A free-market approach to redevelopment


To city officials who say that eminent domain is the only way to revitalize cities, look at Anaheim, California:

Anaheim's old downtown was obliterated in the 1970s through past uses of eminent domain and urban renewal. Now, the city (population: 328,000) wants to build a new downtown, and the target location is called the Platinum Triangle, an area of one-story warehouses near Angel Stadium.

Sounds a lot like Tulsa. Our Main Street is all but gone, as is the old Black Wall Street, thanks to urban renewal, so we're looking for substitutes, areas that were left unscathed by urban renewal. Because we destroyed most of our downtown commercial and residential buildings, we're looking to repurpose office and warehouse buildings to create a downtown commercial/residential core where it had never existed before.

In the typical world of redevelopment, officials would choose a plan and a developer, offer subsidies and exclusive development rights, and exert pressure on existing property owners to leave the area.

That is a pretty good description of the approach Tulsa tried to take with the "East Village," the 115 acres bounded by Elgin, the Frisco tracks, the east leg of the Inner Dispersal Loop, and 7th St. Proposals were solicited, and a St. Louis big-box shopping center developer called Desco was given exclusive rights to develop the area, with the city's power of eminent domain as a resource available for assembling property for the private developer. Desco wasn't able to get anything going and their rights lapsed. In the meantime, small property owners had lived in fear of losing their property and weren't inclined to invest in improvements.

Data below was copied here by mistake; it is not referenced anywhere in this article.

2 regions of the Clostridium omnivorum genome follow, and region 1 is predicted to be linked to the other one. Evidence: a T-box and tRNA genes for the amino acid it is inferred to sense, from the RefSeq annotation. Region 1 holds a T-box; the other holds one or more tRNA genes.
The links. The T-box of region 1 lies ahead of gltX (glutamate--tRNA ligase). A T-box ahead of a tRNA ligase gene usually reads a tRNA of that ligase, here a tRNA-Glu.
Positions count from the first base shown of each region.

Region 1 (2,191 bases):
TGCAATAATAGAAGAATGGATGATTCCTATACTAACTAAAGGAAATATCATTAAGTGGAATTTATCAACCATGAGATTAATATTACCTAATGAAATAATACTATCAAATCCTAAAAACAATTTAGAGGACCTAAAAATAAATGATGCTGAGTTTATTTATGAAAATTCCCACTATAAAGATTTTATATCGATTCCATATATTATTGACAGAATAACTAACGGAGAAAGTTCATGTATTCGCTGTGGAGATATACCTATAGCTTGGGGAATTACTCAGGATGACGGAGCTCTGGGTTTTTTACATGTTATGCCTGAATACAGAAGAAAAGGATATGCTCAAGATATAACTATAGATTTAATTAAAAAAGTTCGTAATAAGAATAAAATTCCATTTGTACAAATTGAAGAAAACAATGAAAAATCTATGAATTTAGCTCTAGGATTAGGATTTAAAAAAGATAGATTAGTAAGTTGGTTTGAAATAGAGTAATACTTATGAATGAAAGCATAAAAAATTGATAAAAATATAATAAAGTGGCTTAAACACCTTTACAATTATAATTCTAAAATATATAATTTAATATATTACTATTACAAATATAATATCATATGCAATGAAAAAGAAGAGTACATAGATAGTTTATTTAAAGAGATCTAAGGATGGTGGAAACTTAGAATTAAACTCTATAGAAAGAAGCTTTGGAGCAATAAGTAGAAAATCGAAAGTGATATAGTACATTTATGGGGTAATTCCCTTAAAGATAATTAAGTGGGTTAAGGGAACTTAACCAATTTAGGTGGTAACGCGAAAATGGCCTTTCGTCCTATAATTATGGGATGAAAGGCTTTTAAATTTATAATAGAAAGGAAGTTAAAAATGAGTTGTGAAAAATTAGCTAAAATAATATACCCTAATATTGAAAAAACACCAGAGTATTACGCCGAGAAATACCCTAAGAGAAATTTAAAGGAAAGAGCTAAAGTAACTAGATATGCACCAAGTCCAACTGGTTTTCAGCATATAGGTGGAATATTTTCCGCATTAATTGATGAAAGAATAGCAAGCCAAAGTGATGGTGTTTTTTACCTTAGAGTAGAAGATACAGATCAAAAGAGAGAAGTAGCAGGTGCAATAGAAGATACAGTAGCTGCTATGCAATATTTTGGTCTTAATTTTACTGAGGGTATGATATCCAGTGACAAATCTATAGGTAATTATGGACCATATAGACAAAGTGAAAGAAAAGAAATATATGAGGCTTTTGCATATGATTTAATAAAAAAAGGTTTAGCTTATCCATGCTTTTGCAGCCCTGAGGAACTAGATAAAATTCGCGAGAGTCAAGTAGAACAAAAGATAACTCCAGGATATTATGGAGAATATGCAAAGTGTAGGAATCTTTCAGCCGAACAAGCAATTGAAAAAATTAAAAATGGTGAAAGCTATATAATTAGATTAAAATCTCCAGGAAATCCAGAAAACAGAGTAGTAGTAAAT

Instead, Anaheim created a land-value premium by creating an overlay zone that allowed almost any imaginable use of property. Because current owners could now sell to a wider range of buyers, the Platinum Triangle is booming, with billions in private investment, millions of square feet of office, restaurant and retail space, and more than a dozen new high-rises in the works.

Tulsa's CBD zoning district offers that kind of freedom, and it applies to most land within the Inner Dispersal Loop, although some of that land is in one of the industrial districts (IL, IM, or IH), which restricts less intensive uses. I think this might be the case in party of the East Village and Brady Village. In practical terms, industrial zoning puts hurdles in the way of retail or residential uses.

Anaheim's example deserves closer examination.

(Hat tip to U. S. Rep. John Doolittle's Morning Murmur.)

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This page contains a single entry by Michael Bates published on April 8, 2006 3:25 PM.

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